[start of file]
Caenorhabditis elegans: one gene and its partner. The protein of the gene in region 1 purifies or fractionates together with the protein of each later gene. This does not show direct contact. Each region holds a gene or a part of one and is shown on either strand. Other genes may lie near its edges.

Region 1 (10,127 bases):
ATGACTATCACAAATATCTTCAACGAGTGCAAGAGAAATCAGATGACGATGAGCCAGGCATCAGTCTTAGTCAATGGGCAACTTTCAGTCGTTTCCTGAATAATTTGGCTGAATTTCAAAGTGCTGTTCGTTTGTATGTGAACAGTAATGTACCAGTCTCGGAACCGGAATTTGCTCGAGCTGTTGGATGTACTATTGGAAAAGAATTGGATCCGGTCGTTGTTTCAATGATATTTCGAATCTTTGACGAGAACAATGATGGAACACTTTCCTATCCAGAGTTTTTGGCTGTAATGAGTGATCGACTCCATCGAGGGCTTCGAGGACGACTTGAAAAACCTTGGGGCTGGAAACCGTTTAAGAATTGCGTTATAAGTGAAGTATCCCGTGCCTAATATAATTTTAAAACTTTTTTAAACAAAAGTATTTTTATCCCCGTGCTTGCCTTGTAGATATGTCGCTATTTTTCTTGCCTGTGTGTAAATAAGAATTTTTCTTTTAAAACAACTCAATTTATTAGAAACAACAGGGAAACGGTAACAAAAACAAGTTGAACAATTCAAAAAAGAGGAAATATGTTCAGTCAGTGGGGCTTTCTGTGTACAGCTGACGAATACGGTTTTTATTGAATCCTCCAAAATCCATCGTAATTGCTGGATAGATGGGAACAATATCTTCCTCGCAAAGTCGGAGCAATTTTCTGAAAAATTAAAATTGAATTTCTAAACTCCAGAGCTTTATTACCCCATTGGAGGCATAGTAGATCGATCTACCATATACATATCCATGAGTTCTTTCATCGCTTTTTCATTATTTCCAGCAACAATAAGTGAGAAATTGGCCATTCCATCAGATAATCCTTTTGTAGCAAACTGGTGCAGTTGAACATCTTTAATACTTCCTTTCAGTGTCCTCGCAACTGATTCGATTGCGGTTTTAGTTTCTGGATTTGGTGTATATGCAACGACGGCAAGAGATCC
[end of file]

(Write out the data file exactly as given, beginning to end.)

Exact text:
Caenorhabditis elegans: one gene and its partner. The protein of the gene in region 1 purifies or fractionates together with the protein of each later gene. This does not show direct contact. Each region holds a gene or a part of one and is shown on either strand. Other genes may lie near its edges.

Region 1 (10,127 bases):
ATGACTATCACAAATATCTTCAACGAGTGCAAGAGAAATCAGATGACGATGAGCCAGGCATCAGTCTTAGTCAATGGGCAACTTTCAGTCGTTTCCTGAATAATTTGGCTGAATTTCAAAGTGCTGTTCGTTTGTATGTGAACAGTAATGTACCAGTCTCGGAACCGGAATTTGCTCGAGCTGTTGGATGTACTATTGGAAAAGAATTGGATCCGGTCGTTGTTTCAATGATATTTCGAATCTTTGACGAGAACAATGATGGAACACTTTCCTATCCAGAGTTTTTGGCTGTAATGAGTGATCGACTCCATCGAGGGCTTCGAGGACGACTTGAAAAACCTTGGGGCTGGAAACCGTTTAAGAATTGCGTTATAAGTGAAGTATCCCGTGCCTAATATAATTTTAAAACTTTTTTAAACAAAAGTATTTTTATCCCCGTGCTTGCCTTGTAGATATGTCGCTATTTTTCTTGCCTGTGTGTAAATAAGAATTTTTCTTTTAAAACAACTCAATTTATTAGAAACAACAGGGAAACGGTAACAAAAACAAGTTGAACAATTCAAAAAAGAGGAAATATGTTCAGTCAGTGGGGCTTTCTGTGTACAGCTGACGAATACGGTTTTTATTGAATCCTCCAAAATCCATCGTAATTGCTGGATAGATGGGAACAATATCTTCCTCGCAAAGTCGGAGCAATTTTCTGAAAAATTAAAATTGAATTTCTAAACTCCAGAGCTTTATTACCCCATTGGAGGCATAGTAGATCGATCTACCATATACATATCCATGAGTTCTTTCATCGCTTTTTCATTATTTCCAGCAACAATAAGTGAGAAATTGGCCATTCCATCAGATAATCCTTTTGTAGCAAACTGGTGCAGTTGAACATCTTTAATACTTCCTTTCAGTGTCCTCGCAACTGATTCGATTGCGGTTTTAGTTTCTGGATTTGGTGTATATGCAACGACGGCAAGAGATCC